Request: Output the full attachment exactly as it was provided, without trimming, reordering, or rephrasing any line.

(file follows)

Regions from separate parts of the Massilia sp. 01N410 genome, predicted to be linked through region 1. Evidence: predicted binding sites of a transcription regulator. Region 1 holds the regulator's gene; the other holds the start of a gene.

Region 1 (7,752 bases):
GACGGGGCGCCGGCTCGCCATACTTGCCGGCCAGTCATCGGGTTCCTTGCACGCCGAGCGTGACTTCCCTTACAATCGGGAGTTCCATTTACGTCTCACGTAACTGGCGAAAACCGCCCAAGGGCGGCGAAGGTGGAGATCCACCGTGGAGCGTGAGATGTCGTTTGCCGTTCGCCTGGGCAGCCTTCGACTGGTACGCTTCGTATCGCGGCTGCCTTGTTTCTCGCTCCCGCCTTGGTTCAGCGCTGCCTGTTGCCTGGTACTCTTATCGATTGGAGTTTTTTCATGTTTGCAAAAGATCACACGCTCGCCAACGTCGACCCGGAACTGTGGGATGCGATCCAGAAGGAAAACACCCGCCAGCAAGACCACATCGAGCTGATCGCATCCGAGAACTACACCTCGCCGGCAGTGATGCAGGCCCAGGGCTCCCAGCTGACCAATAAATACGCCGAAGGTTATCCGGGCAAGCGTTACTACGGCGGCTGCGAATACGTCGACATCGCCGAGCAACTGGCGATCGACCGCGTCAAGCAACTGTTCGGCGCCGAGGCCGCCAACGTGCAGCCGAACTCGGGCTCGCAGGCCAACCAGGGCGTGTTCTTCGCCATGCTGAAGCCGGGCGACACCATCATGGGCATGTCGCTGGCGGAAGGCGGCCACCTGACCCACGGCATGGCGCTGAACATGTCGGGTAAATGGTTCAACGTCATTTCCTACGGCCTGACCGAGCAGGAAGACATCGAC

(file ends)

Regions from separate parts of the Massilia sp. 01N410 genome, predicted to be linked through region 1. Evidence: predicted binding sites of a transcription regulator. Region 1 holds the regulator's gene; the other holds the start of a gene.

Region 1 (7,752 bases):
GACGGGGCGCCGGCTCGCCATACTTGCCGGCCAGTCATCGGGTTCCTTGCACGCCGAGCGTGACTTCCCTTACAATCGGGAGTTCCATTTACGTCTCACGTAACTGGCGAAAACCGCCCAAGGGCGGCGAAGGTGGAGATCCACCGTGGAGCGTGAGATGTCGTTTGCCGTTCGCCTGGGCAGCCTTCGACTGGTACGCTTCGTATCGCGGCTGCCTTGTTTCTCGCTCCCGCCTTGGTTCAGCGCTGCCTGTTGCCTGGTACTCTTATCGATTGGAGTTTTTTCATGTTTGCAAAAGATCACACGCTCGCCAACGTCGACCCGGAACTGTGGGATGCGATCCAGAAGGAAAACACCCGCCAGCAAGACCACATCGAGCTGATCGCATCCGAGAACTACACCTCGCCGGCAGTGATGCAGGCCCAGGGCTCCCAGCTGACCAATAAATACGCCGAAGGTTATCCGGGCAAGCGTTACTACGGCGGCTGCGAATACGTCGACATCGCCGAGCAACTGGCGATCGACCGCGTCAAGCAACTGTTCGGCGCCGAGGCCGCCAACGTGCAGCCGAACTCGGGCTCGCAGGCCAACCAGGGCGTGTTCTTCGCCATGCTGAAGCCGGGCGACACCATCATGGGCATGTCGCTGGCGGAAGGCGGCCACCTGACCCACGGCATGGCGCTGAACATGTCGGGTAAATGGTTCAACGTCATTTCCTACGGCCTGACCGAGCAGGAAGACATCGAC